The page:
After 2800 years surely you can’t be accused of dropping spoilers.
William Zappa in The Iliad Out Loud. Photo credit: Lisa Tomasetti.
The Iliad, written in the 8th Century BC, is frequently referred to as the oldest surviving work of Western literature. When the Trojan prince Paris abducts the famously beautiful Helen, whose husband is Menelaus King of Sparta, 110,000 Greeks set off to try to win her back. They lay siege to Troy for 10 years: the Iliad focuses on a period of 40 days in the 10th year of the war. Achilles, one of the Greek’s leading warriors, refuses to fight for 20 of the tale’s 24 books, because he was stripped of a woman he ‘won’ as a prize in battle. The inter-Greek feud is eventually healed, and Achilles rejoins the fight, slaying Trojan prince Hector. The tale ends with the funeral of Hector; but not before we see the Gods interfering in affairs, taking sides, and ultimately demonstrating that even they may be subject to fate. After 2800 years surely you can’t be accused of dropping spoilers.
The Iliad Out Loud began as an ABC radio drama. William Zappa (actor, director, adaptor) created this version with the aid of 17 other translations. The process took him on his own odyssey, as he performed the work-in-progress at ANU, Oxford University, and the Sydney Greek Festival. The aim was to create ‘something for actors to read, and an Australian ear to hear’. The judicious use of modern swear words and colloquial phrases made the text even more lively and dynamic. Zappa notes the Iliad is meant to be heard, not read, quoting Robert Fagles who noted that Homer makes us hearers, whereas Virgil leave us readers.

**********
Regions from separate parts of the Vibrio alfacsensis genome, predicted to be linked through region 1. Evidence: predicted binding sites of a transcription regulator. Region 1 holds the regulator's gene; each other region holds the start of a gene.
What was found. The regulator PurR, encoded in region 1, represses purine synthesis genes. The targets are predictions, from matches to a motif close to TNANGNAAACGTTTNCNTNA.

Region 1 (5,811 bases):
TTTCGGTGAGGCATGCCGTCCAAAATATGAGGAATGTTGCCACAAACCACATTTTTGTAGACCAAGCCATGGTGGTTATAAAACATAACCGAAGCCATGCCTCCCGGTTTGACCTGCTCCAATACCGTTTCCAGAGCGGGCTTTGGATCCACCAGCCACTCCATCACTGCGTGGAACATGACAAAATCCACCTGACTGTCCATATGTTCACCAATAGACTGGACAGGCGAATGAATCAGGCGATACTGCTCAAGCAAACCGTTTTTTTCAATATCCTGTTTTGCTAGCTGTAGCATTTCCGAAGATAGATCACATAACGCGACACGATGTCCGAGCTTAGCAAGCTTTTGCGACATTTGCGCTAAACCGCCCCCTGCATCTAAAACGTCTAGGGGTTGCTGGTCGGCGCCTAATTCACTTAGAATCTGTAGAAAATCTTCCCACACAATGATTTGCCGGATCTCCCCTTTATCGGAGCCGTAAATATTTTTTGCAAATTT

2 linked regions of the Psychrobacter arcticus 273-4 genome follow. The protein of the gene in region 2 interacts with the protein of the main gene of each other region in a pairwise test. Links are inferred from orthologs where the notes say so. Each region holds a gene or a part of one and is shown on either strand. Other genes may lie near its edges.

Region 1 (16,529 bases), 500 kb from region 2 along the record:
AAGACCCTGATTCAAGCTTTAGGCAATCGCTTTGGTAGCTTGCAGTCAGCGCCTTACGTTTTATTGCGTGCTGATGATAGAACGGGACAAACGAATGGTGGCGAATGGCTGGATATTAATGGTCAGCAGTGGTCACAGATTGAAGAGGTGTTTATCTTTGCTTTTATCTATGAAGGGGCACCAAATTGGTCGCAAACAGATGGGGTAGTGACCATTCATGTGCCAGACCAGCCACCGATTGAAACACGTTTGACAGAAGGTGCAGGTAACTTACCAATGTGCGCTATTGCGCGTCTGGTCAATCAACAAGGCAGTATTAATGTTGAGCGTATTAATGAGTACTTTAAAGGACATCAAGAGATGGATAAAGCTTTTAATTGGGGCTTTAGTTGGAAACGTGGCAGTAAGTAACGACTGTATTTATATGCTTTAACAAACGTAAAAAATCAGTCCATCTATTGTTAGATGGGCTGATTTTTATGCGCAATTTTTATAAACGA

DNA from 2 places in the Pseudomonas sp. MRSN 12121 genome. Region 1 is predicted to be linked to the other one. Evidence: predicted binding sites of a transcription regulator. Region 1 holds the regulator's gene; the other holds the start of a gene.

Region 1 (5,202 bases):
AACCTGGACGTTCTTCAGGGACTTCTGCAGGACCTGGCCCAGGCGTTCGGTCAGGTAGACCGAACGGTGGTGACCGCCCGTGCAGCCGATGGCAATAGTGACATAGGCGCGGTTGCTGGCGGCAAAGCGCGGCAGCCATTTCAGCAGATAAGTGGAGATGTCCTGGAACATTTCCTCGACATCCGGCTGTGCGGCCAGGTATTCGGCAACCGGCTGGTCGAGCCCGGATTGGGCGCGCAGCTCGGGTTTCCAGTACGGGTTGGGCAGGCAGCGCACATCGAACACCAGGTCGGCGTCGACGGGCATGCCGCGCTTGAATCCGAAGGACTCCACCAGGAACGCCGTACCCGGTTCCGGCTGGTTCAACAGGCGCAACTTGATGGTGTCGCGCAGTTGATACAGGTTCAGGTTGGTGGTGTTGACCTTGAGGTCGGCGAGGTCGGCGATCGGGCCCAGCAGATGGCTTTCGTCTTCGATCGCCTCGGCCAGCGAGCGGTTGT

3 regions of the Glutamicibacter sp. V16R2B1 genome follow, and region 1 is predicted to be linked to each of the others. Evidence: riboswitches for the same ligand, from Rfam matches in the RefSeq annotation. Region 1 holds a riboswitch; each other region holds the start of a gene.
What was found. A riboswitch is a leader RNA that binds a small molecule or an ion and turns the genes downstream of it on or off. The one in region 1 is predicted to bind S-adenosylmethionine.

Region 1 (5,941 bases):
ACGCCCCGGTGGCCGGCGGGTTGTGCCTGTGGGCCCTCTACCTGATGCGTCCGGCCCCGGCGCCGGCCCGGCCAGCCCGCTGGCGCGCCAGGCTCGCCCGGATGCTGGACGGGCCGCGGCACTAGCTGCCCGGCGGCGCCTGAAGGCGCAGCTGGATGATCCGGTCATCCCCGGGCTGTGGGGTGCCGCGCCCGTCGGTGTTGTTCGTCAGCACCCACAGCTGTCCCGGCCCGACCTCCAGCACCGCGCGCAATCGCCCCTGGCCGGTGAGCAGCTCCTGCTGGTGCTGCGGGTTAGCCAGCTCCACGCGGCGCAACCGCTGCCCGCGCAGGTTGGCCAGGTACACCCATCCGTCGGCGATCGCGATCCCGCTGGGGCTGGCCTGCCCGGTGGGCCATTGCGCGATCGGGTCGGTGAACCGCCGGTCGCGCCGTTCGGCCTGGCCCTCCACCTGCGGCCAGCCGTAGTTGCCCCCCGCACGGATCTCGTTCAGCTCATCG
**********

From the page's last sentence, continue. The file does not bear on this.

The performances were pitched just right: energetic and engaging, without losing the oneiric effect that arises as line after line of verse washes over you until you become immersed in the world. Many audience members listened with their eyes closed. The skilled actors made distinguishing between the large cast of characters a simple task. This is a co-production with theatre company Sport for Jove, with Damien Ryan acting as assistant director. Emeritus Professor Elizabeth Minchin acted as adaptation mentor and editor.
The stage is evocatively decorated with sand to indicate the beach outside Troy, and a bronze background, gesturing to the age. Subtle and effective music is provided by percussionist Michael Askill and oud by Hamed Sadeghi. It was lovely to hear the notes of the oud, a traditional instrument, blending in gently with the text, coupled with the heavy timpani, often serving as the drums of war. The crashing symbols make one think of Zeus’ weapon of war, the lightning bolt.
When we left the theatre we walked out into the most intense thunderstorm I can recall in recent years: it was magical and eerie to have spent nine hours listening to an examination of the power of Zeus, and then to see his chief power manifested. The Iliad Out Loud was everything I’d hoped it would be: wonderful to experience the tale in the way Homer intended.
4 ½ stars: ★★★★☆
The Iliad Out Loud
William Zappa and Sport for Jove at Sydney Festival
Belvoir St Theatre